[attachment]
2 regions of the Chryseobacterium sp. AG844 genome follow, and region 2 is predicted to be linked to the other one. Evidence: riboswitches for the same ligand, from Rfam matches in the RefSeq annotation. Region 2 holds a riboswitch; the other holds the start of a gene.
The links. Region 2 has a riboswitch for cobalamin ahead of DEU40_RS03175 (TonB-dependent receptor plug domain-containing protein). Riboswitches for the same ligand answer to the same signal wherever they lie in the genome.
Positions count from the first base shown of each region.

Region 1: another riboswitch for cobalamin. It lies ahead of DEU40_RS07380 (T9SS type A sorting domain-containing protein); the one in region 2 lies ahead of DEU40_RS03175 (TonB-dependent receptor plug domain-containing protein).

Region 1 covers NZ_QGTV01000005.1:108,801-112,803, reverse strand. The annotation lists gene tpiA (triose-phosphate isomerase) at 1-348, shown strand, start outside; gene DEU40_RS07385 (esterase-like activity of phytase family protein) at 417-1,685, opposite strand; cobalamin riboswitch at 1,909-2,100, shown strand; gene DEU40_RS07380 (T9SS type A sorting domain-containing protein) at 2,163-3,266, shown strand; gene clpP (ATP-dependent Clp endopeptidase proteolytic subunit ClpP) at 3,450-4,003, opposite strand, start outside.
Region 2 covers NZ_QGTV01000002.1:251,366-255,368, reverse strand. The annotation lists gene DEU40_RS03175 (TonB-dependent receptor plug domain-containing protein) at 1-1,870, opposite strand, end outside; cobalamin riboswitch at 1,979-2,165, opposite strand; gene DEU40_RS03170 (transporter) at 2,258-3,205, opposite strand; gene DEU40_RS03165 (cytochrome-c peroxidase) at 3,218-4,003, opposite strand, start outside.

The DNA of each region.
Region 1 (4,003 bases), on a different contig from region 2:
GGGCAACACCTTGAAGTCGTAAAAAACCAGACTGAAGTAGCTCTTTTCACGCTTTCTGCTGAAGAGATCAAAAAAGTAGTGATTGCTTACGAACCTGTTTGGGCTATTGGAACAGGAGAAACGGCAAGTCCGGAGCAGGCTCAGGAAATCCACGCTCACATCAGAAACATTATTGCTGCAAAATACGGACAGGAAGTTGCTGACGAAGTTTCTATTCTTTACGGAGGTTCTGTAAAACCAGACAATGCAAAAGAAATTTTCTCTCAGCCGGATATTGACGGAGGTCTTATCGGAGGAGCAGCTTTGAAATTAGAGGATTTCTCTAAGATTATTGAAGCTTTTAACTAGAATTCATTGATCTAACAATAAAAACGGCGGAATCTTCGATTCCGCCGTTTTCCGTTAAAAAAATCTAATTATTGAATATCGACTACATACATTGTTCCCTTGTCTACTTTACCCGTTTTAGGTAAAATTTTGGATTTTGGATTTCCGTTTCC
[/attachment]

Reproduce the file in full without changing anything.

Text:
2 regions of the Chryseobacterium sp. AG844 genome follow, and region 2 is predicted to be linked to the other one. Evidence: riboswitches for the same ligand, from Rfam matches in the RefSeq annotation. Region 2 holds a riboswitch; the other holds the start of a gene.
The links. Region 2 has a riboswitch for cobalamin ahead of DEU40_RS03175 (TonB-dependent receptor plug domain-containing protein). Riboswitches for the same ligand answer to the same signal wherever they lie in the genome.
Positions count from the first base shown of each region.

Region 1: another riboswitch for cobalamin. It lies ahead of DEU40_RS07380 (T9SS type A sorting domain-containing protein); the one in region 2 lies ahead of DEU40_RS03175 (TonB-dependent receptor plug domain-containing protein).

Region 1 covers NZ_QGTV01000005.1:108,801-112,803, reverse strand. The annotation lists gene tpiA (triose-phosphate isomerase) at 1-348, shown strand, start outside; gene DEU40_RS07385 (esterase-like activity of phytase family protein) at 417-1,685, opposite strand; cobalamin riboswitch at 1,909-2,100, shown strand; gene DEU40_RS07380 (T9SS type A sorting domain-containing protein) at 2,163-3,266, shown strand; gene clpP (ATP-dependent Clp endopeptidase proteolytic subunit ClpP) at 3,450-4,003, opposite strand, start outside.
Region 2 covers NZ_QGTV01000002.1:251,366-255,368, reverse strand. The annotation lists gene DEU40_RS03175 (TonB-dependent receptor plug domain-containing protein) at 1-1,870, opposite strand, end outside; cobalamin riboswitch at 1,979-2,165, opposite strand; gene DEU40_RS03170 (transporter) at 2,258-3,205, opposite strand; gene DEU40_RS03165 (cytochrome-c peroxidase) at 3,218-4,003, opposite strand, start outside.

The DNA of each region.
Region 1 (4,003 bases), on a different contig from region 2:
GGGCAACACCTTGAAGTCGTAAAAAACCAGACTGAAGTAGCTCTTTTCACGCTTTCTGCTGAAGAGATCAAAAAAGTAGTGATTGCTTACGAACCTGTTTGGGCTATTGGAACAGGAGAAACGGCAAGTCCGGAGCAGGCTCAGGAAATCCACGCTCACATCAGAAACATTATTGCTGCAAAATACGGACAGGAAGTTGCTGACGAAGTTTCTATTCTTTACGGAGGTTCTGTAAAACCAGACAATGCAAAAGAAATTTTCTCTCAGCCGGATATTGACGGAGGTCTTATCGGAGGAGCAGCTTTGAAATTAGAGGATTTCTCTAAGATTATTGAAGCTTTTAACTAGAATTCATTGATCTAACAATAAAAACGGCGGAATCTTCGATTCCGCCGTTTTCCGTTAAAAAAATCTAATTATTGAATATCGACTACATACATTGTTCCCTTGTCTACTTTACCCGTTTTAGGTAAAATTTTGGATTTTGGATTTCCGTTTCC